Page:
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Old 12-16-2010, 06:44 AM
 
Location: Newton, MA
409 posts, read 1,149,289 times
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Quote:
Originally Posted by phxgreenfire View Post
Well, I posted something awhile ago and got some good recommendations for areas to look into when it's time to get an apartment (near North Station in Boston, or Medford, Malden, Melrose.) I don't want to get too much into the lengthy list of reasons I want out of Phoenix, but one is the lack of public transit/walkability here, plus Phoenix is a gigantic suburb and even Downtown and Midtown are flanked immediately by single-story houses. In sum: I'm sick of suburban life and will eventually look into a more urban part of town when the time comes. Those hotels would only be temporary... so if I need a car just for two months, I'm open to ideas. Renting a car for that long would just be too expensive though

If I do get the job, it's in Andover. I'm not entirely sure what the pay is, but the market rate in Boston is about $40K from what I've been able to find. But as far as neighborhood preferences... the more urban the better. A nearby bus stop or subway/rail station, grocer and doctor are necessary, and ideally (but not mandatory) a park/open space (to walk the dog,) restaurants, post office, barber, psychiatrist, etc. I should add something about the budget... I'm actually envious of you guys right now, seeing your weather. Another reason I hate it here is the constant heat. I set my A/C at 80, but it's still coming on... as recently as today in fact. Anyway, I don't know if I'd even turn on the heater in the apartment during the winter unless it was just unbearable inside. I lived in a really cold climate for a couple years and didn't turn on the heat once during the winter. Anyway, I could probably save money on heating.
ha moving from phoenix to boston an not planning on using the heat... Good luck! It felt like 1 out yesterday... yeah 1.

Yes, living without a car in downtown is great, and honestly easier. But, working in andover may be tough... First off, make sure the office is walkable from the train... and by walkable, anything over a mile will be brutal in the winter. Also, Keep in mind, andover is Zone 5 (zones are used for pricing scales with the boston commuter rail) so the monthly pass will be 210. Make sure you factor that into your livnig expenses.

Honestly, if I were you, I'd try living in malden or medford, or even somerville, and keep my car. Just use it to commute to and from work, and outside of that feel free to walk everywhere. You'd have a reverse commute, so it shouldn't be too horrible.


Anyway, if the job is close to the train, try going without a car, but factor in the train expenses, if it isnt walkable from the train, bring your car.

Boston is a very walkable city, but if you arent working inside the city, it will be tough to live without a car. Doable in certain situations, yeah, but not all

Last edited by Highwyre237; 12-16-2010 at 07:05 AM..
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Old 12-16-2010, 07:56 AM
 
5,680 posts, read 5,019,855 times
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Quote:
Originally Posted by phxgreenfire View Post
Hi all,
I expect to stay at the hotel for 6-8 weeks until I qualify for an apartment. Thanks in advance.

What do you mean by "qualify for an apartment"? Why would it take you two months to find an apartment? Honestly, you could come out here for one week and most likely find something...
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Old 12-16-2010, 08:06 AM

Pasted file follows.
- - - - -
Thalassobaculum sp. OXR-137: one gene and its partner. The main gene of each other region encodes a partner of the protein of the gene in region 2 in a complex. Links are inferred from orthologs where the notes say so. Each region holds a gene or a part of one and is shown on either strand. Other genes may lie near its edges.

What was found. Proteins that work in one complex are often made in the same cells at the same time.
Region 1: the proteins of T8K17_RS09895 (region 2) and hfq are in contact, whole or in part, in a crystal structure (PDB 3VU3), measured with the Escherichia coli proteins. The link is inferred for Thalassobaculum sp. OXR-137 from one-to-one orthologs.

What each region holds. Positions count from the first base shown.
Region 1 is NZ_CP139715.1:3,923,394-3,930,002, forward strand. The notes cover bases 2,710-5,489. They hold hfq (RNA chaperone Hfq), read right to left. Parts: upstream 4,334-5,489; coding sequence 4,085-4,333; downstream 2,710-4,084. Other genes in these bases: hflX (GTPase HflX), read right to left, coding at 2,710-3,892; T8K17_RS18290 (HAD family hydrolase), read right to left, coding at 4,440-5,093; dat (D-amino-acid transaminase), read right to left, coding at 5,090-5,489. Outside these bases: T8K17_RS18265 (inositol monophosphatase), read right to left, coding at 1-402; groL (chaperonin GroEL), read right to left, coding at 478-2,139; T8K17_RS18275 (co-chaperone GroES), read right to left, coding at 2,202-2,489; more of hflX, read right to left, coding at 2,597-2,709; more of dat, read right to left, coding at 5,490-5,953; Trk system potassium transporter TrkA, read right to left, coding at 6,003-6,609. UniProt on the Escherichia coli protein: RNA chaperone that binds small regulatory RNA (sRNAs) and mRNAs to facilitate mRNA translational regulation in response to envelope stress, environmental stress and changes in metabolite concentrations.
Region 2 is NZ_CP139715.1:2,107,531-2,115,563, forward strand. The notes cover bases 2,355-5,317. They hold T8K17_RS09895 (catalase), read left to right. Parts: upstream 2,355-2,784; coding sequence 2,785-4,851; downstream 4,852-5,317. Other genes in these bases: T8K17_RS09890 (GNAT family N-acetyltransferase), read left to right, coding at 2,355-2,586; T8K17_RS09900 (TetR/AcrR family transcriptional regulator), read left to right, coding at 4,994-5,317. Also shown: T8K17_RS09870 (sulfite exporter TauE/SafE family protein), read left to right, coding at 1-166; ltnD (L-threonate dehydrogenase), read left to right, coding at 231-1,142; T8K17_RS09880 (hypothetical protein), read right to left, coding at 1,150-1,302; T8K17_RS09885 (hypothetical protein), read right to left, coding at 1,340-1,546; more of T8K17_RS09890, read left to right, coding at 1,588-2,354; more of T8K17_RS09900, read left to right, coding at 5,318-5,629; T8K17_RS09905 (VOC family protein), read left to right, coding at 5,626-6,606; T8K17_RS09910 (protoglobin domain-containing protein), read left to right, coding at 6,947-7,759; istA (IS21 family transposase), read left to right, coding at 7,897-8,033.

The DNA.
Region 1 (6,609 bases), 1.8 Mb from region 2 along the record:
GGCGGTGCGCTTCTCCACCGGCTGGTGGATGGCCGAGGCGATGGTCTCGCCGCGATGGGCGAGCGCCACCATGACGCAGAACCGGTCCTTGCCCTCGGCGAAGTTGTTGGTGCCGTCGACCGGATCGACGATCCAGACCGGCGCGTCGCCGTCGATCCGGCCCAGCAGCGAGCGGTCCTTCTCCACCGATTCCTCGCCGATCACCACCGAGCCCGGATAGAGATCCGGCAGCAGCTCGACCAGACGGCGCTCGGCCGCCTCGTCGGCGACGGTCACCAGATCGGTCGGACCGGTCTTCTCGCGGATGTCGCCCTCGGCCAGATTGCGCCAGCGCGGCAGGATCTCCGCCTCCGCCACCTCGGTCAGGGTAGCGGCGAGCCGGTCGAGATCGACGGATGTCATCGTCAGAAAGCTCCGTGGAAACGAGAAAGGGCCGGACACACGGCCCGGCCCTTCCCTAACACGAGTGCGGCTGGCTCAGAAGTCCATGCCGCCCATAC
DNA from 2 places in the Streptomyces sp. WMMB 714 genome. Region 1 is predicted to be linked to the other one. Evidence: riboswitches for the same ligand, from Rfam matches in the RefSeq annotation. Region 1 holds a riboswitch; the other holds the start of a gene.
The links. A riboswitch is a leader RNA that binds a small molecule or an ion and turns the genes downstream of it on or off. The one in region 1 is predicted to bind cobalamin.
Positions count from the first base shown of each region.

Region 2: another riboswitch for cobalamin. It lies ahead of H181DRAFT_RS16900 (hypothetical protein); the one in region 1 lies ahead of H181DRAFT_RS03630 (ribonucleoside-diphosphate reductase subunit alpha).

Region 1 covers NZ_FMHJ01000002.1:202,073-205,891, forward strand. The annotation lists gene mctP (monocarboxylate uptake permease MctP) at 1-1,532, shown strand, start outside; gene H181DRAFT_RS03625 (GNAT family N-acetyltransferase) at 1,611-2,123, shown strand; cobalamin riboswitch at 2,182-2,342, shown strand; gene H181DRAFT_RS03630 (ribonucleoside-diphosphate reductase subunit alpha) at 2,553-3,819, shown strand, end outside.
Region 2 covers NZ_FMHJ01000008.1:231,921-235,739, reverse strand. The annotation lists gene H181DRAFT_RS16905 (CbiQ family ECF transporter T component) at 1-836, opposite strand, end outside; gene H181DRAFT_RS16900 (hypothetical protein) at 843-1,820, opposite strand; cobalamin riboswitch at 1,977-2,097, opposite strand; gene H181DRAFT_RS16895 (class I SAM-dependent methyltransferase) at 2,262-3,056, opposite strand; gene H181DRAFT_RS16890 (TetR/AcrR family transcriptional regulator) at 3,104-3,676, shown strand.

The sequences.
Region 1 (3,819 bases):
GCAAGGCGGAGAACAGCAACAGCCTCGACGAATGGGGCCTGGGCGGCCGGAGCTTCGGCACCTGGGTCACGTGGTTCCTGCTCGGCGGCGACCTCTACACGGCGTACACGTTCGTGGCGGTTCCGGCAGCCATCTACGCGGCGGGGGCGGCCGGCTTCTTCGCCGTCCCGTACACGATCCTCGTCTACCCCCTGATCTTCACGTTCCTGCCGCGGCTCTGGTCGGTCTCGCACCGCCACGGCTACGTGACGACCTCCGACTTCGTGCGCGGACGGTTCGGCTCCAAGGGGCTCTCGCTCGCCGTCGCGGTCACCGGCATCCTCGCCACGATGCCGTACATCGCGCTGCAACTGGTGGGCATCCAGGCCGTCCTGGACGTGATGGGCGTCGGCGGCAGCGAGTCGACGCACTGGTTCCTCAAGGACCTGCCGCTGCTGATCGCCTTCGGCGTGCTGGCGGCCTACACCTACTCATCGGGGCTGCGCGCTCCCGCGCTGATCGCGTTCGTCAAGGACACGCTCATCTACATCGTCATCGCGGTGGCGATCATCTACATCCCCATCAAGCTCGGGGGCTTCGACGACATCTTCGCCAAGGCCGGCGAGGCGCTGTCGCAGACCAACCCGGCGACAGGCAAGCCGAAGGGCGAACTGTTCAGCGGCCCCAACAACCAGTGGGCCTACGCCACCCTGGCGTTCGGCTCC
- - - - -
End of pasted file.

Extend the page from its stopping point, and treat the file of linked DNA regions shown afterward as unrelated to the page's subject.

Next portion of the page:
Location: Dallas
4,625 posts, read 8,539,045 times
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OK, first of all, Lawrence is not nice. It's one of the worst places in Metro-Boston. Lowell is way off your route. If you are going to work in Andover and want to take a train, you need to take the Haverhill Line. There are 13 trains on weekdays and you need to check the schedule to see how doable it is. There are only 6 trains daily on weekends if that is an issue. Of course exactly where you will work in relation to the Andover T stop is also another major issue. If you can make this work, then your plan is doable.

Good news is that you can live mega-urban in downtown and get the train from North Station. That means you have plenty of options anywhere in downtown for living choices but your best bet is somewhere walkable to North station. Look in the North End, West End, Beacon Hill for your closest options.

http://www.mbta.com/schedules_and_maps/rail/
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Old 12-16-2010, 03:56 PM
 
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Check the train timetables before making a decision on whether to ditch the car. It appears that if absolutely necessary a reverse commute to Andover on the train could be managed for a 9-5 job located a very short walk from the train station in Andover. However, the options for trains in the directions you'd be traveling are limited, and you'd have to wait some time after finishing work in the afternoon before the next train back inbound. When it comes time to find a place for the long term, looking at the train schedule, Highwyre's suggestion, that you live in an inner suburb where you could walk to local businesses but keep the car for commuting, is looking like a very good idea.
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Old 12-16-2010, 03:57 PM
 
Location: A circle of Hell so insidious, infernal and odious, Dante dared not map it
623 posts, read 1,010,282 times
Reputation: 472
The office is near the train station, and the interviewer told me a lot of people live in Boston and take the train to work. To me, that's a huge plus. I hated driving to my last job, but public transit wasn't at all feasible because it's so bad here and the city has a pretty Soviet layout. Thank you for the Zone information. I can work that into a budget. I was wondering though... is traffic light during rush hour going away from Boston? I drove away from Central Phoenix and it was still pretty heavy when I worked at my last job. As for winter temps... I'd just have to see how well I handle them. I think I'm pretty sensitive to heat and never turn the heater on, even when I visit a colder climate.

About the apartment, I'm not sure if there are different laws/policies in Boston or not, but here you need to provide three pay stubs to qualify for an apartment. That may be because incomes in Phoenix are very low and they've had to tighten rules because of the housing bubble fallout. That's why I was thinking I would need to stay in a hotel for a couple months.

And thank you for the additional neighborhoods. If I get this job I want to explore areas people have mentioned on the weekend and find the right spot.